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UNHCR chief discusses southern Africa with Lesotho leader

News Stories, 10 June 2008

© UNHCR/S.Hopper
High Commissioner Guterres and Lesotho Prime Minister Mosisili look at UNHCR's Nobel Peace Prize medals.

GENEVA, June 10 (UNHCR) UN High Commissioner for Refugees António Guterres and Lesotho Prime Minister Pakalitha Mosisili met in Geneva on Tuesday and discussed the situation in South Africa, including a recent wave of xenophobic attacks on foreigners.

The two men, during a wide-ranging discussion in the Geneva headquarters of the UN refugee agency, also discussed UNHCR's operations in the region and the emerging role of regional bodies, such as the South African Development Community (SADC), in addressing the growing challenge of mixed migration and contributing to stability in the region.

On the subject of South Africa, Guterres stressed that the recent wave of xenophobic attacks were the result of extreme poverty. "In such situations scapegoats are often foreigners, including refugees and asylum seekers," Guterres said. "But xenophobia is not specific to South Africa it is a global problem and we see it also in some developed countries," he added.

Attacks during a two-week period last month left some 60 people dead, according to police, and tens of thousands of foreigners homeless around the country. UNHCR condemned the violence and immediately responded to this crisis. The High Commissioner stressed that his office in Pretoria continues to work closely with the South African government, helping it to meet the immediate humanitarian needs of the victims.

Following the meeting, Mosisili visited UNHCR's Emergency Operations Room, where he was briefed on the agency's emergency response capacities and the ability to almost instantly deploy staff and resources where needed such as in recent natural disasters in Myanmar and China.

UNHCR staff also briefed the Prime Minister on a first UNHCR layer in the innovative Google Earth programme. This powerful online mapping tool provides an up-close and multifaceted view of some of the world's major displacement crises and the humanitarian efforts aimed at helping the victims.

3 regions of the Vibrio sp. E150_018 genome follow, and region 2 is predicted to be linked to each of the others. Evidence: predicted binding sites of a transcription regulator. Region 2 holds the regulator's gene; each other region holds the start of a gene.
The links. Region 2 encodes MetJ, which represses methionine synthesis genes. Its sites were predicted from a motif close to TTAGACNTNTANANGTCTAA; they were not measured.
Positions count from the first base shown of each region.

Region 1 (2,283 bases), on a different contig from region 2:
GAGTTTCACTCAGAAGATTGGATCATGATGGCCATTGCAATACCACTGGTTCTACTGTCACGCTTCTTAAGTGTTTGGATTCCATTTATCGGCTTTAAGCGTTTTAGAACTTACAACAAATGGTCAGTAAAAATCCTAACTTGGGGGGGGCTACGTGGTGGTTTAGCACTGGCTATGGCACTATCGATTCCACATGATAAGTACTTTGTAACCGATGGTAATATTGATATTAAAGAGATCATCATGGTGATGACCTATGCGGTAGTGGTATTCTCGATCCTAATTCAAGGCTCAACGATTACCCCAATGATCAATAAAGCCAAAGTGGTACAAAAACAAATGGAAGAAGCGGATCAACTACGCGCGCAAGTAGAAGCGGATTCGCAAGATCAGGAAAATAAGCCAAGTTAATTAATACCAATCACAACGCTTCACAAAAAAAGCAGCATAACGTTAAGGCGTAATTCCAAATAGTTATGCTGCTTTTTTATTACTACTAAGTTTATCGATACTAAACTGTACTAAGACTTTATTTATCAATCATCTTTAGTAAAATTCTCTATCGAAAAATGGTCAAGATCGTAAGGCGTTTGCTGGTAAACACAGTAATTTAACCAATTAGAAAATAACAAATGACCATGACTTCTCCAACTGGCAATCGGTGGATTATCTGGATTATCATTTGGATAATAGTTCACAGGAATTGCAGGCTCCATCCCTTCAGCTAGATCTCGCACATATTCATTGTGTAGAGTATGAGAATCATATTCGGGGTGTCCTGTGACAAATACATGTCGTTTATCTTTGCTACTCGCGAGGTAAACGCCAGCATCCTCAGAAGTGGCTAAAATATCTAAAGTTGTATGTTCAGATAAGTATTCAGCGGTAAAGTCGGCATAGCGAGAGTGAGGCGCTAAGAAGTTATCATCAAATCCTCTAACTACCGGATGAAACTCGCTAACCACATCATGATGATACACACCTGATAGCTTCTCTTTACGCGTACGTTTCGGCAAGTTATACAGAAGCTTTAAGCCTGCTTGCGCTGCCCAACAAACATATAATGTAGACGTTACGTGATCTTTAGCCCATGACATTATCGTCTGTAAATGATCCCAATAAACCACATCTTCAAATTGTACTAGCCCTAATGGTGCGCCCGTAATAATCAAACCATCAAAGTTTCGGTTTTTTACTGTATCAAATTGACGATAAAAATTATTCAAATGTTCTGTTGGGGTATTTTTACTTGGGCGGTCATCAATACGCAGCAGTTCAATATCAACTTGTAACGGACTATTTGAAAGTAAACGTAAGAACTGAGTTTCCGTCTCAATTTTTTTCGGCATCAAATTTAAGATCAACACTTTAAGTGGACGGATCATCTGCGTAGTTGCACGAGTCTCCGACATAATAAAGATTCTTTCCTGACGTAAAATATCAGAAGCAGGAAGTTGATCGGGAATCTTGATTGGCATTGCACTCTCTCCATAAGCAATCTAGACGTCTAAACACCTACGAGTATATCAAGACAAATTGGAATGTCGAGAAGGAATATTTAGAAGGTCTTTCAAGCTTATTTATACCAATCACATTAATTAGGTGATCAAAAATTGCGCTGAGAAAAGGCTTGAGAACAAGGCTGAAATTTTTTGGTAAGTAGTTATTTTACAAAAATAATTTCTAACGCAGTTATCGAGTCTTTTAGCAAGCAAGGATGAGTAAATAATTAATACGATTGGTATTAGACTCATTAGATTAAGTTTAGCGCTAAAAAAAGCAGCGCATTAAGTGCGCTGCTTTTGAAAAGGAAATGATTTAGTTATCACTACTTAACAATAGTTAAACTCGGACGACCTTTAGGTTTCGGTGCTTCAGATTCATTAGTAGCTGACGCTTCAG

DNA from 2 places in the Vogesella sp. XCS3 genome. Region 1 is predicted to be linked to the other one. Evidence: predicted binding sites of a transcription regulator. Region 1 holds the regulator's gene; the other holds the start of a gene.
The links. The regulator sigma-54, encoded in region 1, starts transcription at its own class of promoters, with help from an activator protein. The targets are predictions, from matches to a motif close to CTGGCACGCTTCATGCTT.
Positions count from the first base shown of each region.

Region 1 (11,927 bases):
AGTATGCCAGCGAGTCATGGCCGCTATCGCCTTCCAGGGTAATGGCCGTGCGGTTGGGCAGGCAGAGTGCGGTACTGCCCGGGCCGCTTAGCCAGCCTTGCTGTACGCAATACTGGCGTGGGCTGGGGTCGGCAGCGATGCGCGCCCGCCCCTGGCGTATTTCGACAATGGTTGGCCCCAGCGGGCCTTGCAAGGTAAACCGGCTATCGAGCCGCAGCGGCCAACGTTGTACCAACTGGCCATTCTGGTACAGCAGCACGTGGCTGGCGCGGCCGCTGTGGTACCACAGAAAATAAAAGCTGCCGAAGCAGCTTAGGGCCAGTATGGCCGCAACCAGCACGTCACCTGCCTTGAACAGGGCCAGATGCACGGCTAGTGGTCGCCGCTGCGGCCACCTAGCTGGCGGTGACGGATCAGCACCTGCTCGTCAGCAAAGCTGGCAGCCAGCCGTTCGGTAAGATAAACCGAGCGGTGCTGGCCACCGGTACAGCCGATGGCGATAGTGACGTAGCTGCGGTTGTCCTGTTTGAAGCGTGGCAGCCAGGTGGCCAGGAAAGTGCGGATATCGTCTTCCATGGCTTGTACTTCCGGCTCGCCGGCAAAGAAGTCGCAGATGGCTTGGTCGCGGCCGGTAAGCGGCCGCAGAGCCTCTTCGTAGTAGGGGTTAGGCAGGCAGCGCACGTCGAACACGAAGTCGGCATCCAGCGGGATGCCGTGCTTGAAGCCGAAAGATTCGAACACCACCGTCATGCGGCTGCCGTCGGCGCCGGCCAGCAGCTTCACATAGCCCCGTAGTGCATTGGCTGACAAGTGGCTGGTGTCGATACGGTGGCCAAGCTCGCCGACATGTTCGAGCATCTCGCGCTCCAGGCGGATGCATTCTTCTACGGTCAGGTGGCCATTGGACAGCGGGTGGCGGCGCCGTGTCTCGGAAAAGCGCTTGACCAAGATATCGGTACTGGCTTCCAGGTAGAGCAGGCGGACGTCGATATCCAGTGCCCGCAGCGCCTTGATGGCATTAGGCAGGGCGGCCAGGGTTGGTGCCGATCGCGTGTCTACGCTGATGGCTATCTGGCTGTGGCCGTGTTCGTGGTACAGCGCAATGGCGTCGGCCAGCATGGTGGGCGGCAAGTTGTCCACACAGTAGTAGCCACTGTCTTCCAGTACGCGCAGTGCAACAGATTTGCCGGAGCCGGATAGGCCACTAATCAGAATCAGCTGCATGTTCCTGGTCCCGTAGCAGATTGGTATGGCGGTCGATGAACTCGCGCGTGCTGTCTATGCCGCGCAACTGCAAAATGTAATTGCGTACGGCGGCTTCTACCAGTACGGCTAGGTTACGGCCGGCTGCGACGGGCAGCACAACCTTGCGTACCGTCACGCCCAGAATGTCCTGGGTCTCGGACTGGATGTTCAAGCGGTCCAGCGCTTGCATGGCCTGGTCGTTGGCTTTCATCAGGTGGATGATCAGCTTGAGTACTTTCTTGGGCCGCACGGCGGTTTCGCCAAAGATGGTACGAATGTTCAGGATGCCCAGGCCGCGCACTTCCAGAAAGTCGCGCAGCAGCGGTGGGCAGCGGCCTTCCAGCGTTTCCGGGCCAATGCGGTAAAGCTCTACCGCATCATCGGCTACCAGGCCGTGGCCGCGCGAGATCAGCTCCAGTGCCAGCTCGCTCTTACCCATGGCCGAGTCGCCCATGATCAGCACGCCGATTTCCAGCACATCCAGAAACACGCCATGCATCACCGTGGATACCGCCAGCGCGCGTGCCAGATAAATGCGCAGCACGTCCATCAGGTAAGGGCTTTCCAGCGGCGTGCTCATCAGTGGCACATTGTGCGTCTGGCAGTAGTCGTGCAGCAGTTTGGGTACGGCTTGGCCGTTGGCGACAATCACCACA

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The High Commissioner

António Guterres, who joined UNHCR on June 15, 2005, is the UN refugee agency's 10th High Commissioner.

2013 UNHCR Nansen Refugee Award

UN High Commissioner for Refugees António Guterres presented Sister Angélique Namaika of the Democratic Republic of the Congo (DRC) with the prestigious Nansen Refugee Award at a gala ceremony in Geneva on Monday night.

Sister Angélique, through her Centre for Reintegration and Development, has helped transform the lives of more than 2,000 women and girls who had been forced from their homes and abused by fighters of the Lord's Resistance Army (LRA) or other armed groups. Many of those she helps suffered abduction, forced labour, beatings, murder, rape or other human rights abuses.

The Roman Catholic nun helps survivors to heal by offering them the chance to learn a trade, start a small business or go to school. Testimonies from these women show the remarkable effect she has had on helping turn around their lives, with many affectionately calling her "mother."

The Award ceremony featured a keynote speech from best-selling author Paulo Coelho and musical performances by singer-songwriter Dido, Malaysian singer-songwriter Yuna and Grammy-nominated Malian musicians, Amadou and Mariam.

2013 UNHCR Nansen Refugee Award

2014 UNHCR Nansen Refugee Award

UN High Commissioner for Refugees António Guterres presented the Colombian women's rights group, Butterflies with New Wings Building a Future, with the prestigious Nansen Refugee Award in Geneva, Switzerland, on Monday night.

The volunteer members of Butterflies risk their lives each day to help survivors of forced displacement and sexual abuse in the Pacific Coast city of Buenaventura. This city has some of the highest rates of violence and displacement due to escalating rivalries between illegal armed groups.

Drawing on only the most modest of resources, volunteers cautiously move through the most dangerous neighbourhoods to help women access medical care and report crimes. This work, deep inside the communities, helps them reach the most vulnerable women, but also brings with it danger and threats from the illegal armed groups.

The Award ceremony, in its 60th year, was held in Geneva's Bâtiment des Forces Motrices, and featured musical performances by UNHCR supporters, Swedish-Lebanese singer-songwriter Maher Zain and Malian singer-songwriter Rokia Traoré. The Mexican acoustic guitar duo Rodrigo y Gabriela also performed at the ceremony.

2014 UNHCR Nansen Refugee Award

UNHCR chief meets Malian refugees in Burkina Faso

On 1 August, UN High Commissioner for Refugees António Guterres travelled to northern Burkina Faso with the United States' Assistant Secretary of State for the Bureau of Population, Refugees and Migration (BRPM), Anne Richard. In Damba camp, they met with Malian refugees who had fled northern Mali in the past six months to escape the ongoing conflict and political instability. To date, more than 250,000 Malian refugees have fled their homes and found refuge in neighbouring countries, including 107,000 in Burkina Faso alone. The UN refugee agency has only received one-third of the US$153 million it needs to provide life-saving assistance such as shelter, water, sanitation, health services, nutrition and protection to the refugees. UNHCR fears that the volatile political and humanitarian situation in Mali could lead to further outflows to neighbouring countries.

UNHCR chief meets Malian refugees in Burkina Faso

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